In my younger years, I loved the thrill of a challenging winter rock and ice climb.
I found one at Maiden Cliff, which rises 800 feet above a lake in Maine. In late winter, sun-melted snow joins with natural seepage, freezes overnight, and creates giant icicles attached to the rock.
What the sun helps to create, it also taketh away. Ice that is climbable with reasonable safety in shade can, after direct sun gets on it, soften, break away from the rock, or simply melt.
My buddy and I were pleased to see a viable ice route when we arrived, and a thick cloud cover that kept the sun off the ice. Onward and upward!
Things went well—until the clouds parted and strong sunshine warmed the cliff for an hour or more. Swings of our ice axes and crampon kicks now started breaking off big chunks of ice, increasing the chances of falling and having our safety system fail.
Three quarters of the way up, we paused and debated what to do. The risks from continuing upward were obvious. But trying to downclimb or rappel down on our rope could be more dangerous. And staying where we were, however easy and even pleasant for a brief time, was a terrible option.
Up we went.
When there’s a lot at stake in a business buying decision, if it’s a viable option to stay where they are, people often choose to do that.
To adopt a risky innovation or decide to switch suppliers they’ve relied on, the benefits usually have to be much bigger than the risk—or sticking with the status quo has to be riskier than making a change.
I worked with a software-as-a-service company a while back that had a valuable solution that created tangible and sizable benefits for the organizations it served. The solution was very affordably priced. After a flurry of initial customers, the pace of adoption slowed. That puzzled the business owners.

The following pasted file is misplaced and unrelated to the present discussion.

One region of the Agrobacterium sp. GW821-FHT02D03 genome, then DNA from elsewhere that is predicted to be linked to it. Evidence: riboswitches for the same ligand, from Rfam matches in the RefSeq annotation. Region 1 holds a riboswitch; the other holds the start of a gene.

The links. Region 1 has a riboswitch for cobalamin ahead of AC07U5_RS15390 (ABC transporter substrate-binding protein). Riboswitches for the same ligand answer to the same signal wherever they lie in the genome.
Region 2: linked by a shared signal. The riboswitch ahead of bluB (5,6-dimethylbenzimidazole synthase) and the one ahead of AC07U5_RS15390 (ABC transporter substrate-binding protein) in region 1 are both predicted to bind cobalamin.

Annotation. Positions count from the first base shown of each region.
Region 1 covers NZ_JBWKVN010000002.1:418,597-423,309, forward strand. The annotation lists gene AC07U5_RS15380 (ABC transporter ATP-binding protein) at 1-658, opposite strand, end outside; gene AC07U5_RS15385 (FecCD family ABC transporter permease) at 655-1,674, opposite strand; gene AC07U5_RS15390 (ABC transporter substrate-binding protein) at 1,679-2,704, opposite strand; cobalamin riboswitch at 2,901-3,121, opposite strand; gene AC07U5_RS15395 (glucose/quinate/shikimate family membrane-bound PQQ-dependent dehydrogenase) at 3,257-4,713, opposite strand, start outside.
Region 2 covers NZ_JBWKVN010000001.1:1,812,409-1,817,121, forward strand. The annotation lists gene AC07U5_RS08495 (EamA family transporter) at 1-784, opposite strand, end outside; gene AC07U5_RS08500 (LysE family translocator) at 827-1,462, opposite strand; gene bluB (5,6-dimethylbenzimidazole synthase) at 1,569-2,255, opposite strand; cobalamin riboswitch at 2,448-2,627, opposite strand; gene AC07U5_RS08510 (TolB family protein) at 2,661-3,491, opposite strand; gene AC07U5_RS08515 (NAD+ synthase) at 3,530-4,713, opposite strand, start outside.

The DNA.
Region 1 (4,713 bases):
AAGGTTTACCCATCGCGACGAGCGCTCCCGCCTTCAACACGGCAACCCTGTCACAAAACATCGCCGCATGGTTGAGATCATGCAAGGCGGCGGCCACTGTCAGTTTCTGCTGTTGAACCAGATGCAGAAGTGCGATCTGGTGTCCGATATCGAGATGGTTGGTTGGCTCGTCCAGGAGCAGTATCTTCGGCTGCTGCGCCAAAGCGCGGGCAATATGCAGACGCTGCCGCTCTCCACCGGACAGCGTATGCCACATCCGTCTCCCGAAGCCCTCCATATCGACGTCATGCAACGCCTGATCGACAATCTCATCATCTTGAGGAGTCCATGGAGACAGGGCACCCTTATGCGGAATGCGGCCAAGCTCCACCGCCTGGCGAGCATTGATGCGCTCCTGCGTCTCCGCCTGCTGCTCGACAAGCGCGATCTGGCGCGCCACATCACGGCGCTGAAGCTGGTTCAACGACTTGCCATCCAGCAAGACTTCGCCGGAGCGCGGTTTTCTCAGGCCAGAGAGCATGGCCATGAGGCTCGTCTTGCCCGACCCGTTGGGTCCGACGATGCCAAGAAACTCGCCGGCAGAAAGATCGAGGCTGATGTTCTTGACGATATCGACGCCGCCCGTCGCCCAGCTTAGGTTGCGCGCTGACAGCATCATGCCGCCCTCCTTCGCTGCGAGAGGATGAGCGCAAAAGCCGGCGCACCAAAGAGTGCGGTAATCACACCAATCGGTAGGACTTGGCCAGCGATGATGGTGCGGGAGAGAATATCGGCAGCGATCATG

Interviews with prospects and customers revealed two barriers to adoption:
If we are to succeed in marketing valuable, often innovative solutions, or displacing relied-on competitors, we need a plan for overcoming those hurdles.
How can you take risk out (real and perceived) for your prospective customers? If you can reduce their risk, that’s potentially quite valuable.
After all, we probably have all seen some investments with tremendous merit that should have been approved, but weren’t.
That’s illustrated by the bottom left quadrant below, where an under-informed “No” decision doesn’t serve the prospective buyer’s best interests (any more than it does yours as the seller).
(See my post “Did you lose a big sale to ‘None of the Above?’” for more on that framework.)
It is not enough for marketing messaging to bring clarity to the solution the company proposes, and the benefits and outcomes they’ll make possible for the customer.
It’s crucial to also speak to the prospective customer’s problem or aspiration, and to the disadvantages and pain of continuing to live with the status quo. It can serve prospects well to remind them that staying where they are might not be such a good option.
When buying from you represents a high-involvement decision (there’s a lot at stake), appropriate marketing communications content can help prospects develop a realistic sense of the risks of staying put, and weigh those risks against the benefits and outcomes that are available if they adopt a better solution to their problem/challenge.
The power of the right content is it allows prospects to make a series of little decisions about you.
The “right content” addresses what they most need to know about your company, your thinking, the problems you solve, and valuable outcomes you create. The right content helps prospects move through a sequence of little decisions that lead to a better-informed bigger decision about buying.
By little decisions, I mean:
Marketing communications content can help prospects reach a better-informed judgment of whether to move ahead with an initiative or investment, or stay put for a while. Little decisions about absorbing content can lead to taking risk out of their bigger decision.
This type of content isn’t done for short-term lead generation. It’s intended to support well-informed decisions, where over time the true risks can be sorted from perceived risks and the risk/return profile weighed more accurately.
What content does your audience need from you to support their decisions in 2021?
P.S. Speaking of podcasts, I want to share this broadcast/podcast interview from The Practical CMO. Host Mark Coronna and I had a lively conversation about what makes pricing so daunting for so many businesspeople, and I outlined powerful principles that most companies can apply to improve their pricing strategy. Hope it will prove useful to you or someone you know!